With the selection tool (v), select your text, create a duplicate ,go up to the object tab on the top of the screen, go down and click expand (6a). Once the expand menu opens up make sure both objected and fill are selected before clicking ok (6b). After you have expanded your text select it with the selection tool, then hold the option (alt) key and drag a duplicate down, then to create another one you can simply transform again by using the short cut, control and ‘d’ (6c). Next you will select all three pieces of text, go up and select the object tab, go down to blend, and select make from the pop-out menu (6d), or use shortcut option, control, ‘b’. Select your text and once again go to the blend pop-out menu through the object tab but this time click ‘blend options’ (6e) and a window will pop up. Once this opens check the preview button, then go up to spacing and select specified steps from he dropdown menu and you can change the number of steps to whatever you would like, I chose fifteen, and make sure the vertical option is selected for orientation before clicking ok (6f). Results of this step are shown in image 6g.

Step 7:

Next you will want to go to the toolbar and select the ellipse tool (7a), which looks like an oval, if it is not visible you will need to right click either the rectangle tool this could also be the star, line, polygon tool but it is normally the fourth tool down from the top of the tool bar, and chose it from the pop-out menu. Then make a circle on your artboard, change to the direct selection tool (a) and select the top and right anchor points and delete them (7b), once they are deleted click and drag the now top anchor point and drag it to the side to create an S curve (7c), this can also be achieved using the pen tool. Now switch back to the section tool (v) and select both the curve and your text, once again we are going to the object tab and down to blend, but this time we will want to select replace spine (7d). This will make your line of text follow the curve of your path, so feel free to make the path look however you like (7e). If you would rather your text be at the bottom instead of the top you can return to the option blend menu and select reverse spine, in my image the reversed spine is labeled as number 2. After this you will need to go and select the pathfinder tool on the right side of your window (7f), it looks like two overlapping squares (if you cannot find it there it can also be found under the windows tab in the top navigation bar), then select the trim function which is located under pathfinders and is usually the second one in from the left (the icon is of a full square on top of another or if you hover your cursor over them a label should pop up), this will make your text into much simpler shapes, then you may select your text and then can choose which ever fill or stroke colors you would like.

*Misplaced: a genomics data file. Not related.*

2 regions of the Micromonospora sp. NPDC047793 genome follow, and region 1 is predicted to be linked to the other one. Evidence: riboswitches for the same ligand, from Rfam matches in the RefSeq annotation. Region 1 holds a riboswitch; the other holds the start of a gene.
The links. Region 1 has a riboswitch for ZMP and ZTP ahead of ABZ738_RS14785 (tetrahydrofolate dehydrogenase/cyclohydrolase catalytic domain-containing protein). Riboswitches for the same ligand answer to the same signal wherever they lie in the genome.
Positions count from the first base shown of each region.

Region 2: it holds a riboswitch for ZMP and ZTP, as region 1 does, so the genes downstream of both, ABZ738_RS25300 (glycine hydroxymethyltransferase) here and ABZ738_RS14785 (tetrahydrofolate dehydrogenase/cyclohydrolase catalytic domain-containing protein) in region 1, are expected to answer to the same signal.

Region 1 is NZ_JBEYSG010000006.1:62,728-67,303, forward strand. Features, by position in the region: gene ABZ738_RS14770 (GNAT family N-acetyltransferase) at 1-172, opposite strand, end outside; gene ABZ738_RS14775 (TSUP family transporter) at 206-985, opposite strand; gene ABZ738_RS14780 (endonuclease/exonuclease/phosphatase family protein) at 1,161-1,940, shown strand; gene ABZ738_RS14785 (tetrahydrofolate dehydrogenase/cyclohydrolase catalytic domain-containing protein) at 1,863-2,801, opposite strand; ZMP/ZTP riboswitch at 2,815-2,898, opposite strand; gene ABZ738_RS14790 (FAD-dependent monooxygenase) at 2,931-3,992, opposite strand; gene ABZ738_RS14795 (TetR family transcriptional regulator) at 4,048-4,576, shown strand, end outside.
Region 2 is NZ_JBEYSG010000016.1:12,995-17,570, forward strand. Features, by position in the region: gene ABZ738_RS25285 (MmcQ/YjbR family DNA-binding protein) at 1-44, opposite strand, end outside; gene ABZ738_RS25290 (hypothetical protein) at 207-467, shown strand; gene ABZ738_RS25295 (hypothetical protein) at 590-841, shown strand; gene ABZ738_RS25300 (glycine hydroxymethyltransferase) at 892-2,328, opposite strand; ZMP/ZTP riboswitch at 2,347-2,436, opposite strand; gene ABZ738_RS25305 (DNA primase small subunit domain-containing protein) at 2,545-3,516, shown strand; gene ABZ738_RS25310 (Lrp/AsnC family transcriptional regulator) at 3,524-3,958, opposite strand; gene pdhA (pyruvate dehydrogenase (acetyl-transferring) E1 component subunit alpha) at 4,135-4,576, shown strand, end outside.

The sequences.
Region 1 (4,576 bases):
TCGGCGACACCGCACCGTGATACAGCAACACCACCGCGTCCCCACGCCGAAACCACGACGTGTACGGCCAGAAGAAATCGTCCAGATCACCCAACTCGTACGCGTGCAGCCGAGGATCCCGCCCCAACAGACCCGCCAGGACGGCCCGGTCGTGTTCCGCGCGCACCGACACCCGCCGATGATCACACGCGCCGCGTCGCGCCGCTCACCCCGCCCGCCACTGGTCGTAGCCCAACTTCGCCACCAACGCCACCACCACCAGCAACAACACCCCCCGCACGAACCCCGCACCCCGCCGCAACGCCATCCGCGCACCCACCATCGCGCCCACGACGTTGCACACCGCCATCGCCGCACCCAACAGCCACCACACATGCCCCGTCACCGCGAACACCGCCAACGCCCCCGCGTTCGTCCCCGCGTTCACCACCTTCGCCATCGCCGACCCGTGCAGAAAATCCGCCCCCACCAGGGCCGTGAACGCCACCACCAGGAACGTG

Step 8:

This step isn’t necessary but it’s fun, can create some cool effects, and makes it even more unique to you. To start you will need to go back to your original set of text (not the one you expanded in step six) and select your text, then go up to the top bar and select the isolation button (8a), which looks like four arrows pointing at a box. Now you can go over to the layers panel on the bottom right of your screen and click the arrow to show all the objects on that layer, next you can select the top layer of text (8b) and then if you take off the stroke color and add a fill color, which will create a gradient(8c), repeat with the other two text layers too (8d).

If you would like you can even go further and use the direct selection tool (a) to move around each letter as well as rotating them using the transform feature to make it even more interesting and unique.

Step 9:

Now once you are finished and happy with what you created you will need to get this image onto your phone before you can set it as your wallpaper. To do this you will need to go up to the top of the screen and click the file tab, scroll down to export, and then click export for screens, then in the pop up window choose where you would like it exported to and click export artboard. From there you can either email it to yourself or if you are using a Mac and have an iPhone you can also airdrop it.

Step 10:

Now you can make your very own custom phone wallpapers for any season, holiday, or mood. No more boring wallpapers that looks like everyone else’s. Even better when your friends or family ask where you found it you can tell them you made it and even make them their own! You don’t have to limit yourself with phones either you can adjust your canvas size and make them for your laptop, cards, or posters to give as presents to friends and family. Beyond the excitement of having a custom wallpaper you created it’s a fun way to learn new techniques and tools in a program you might already be familiar with.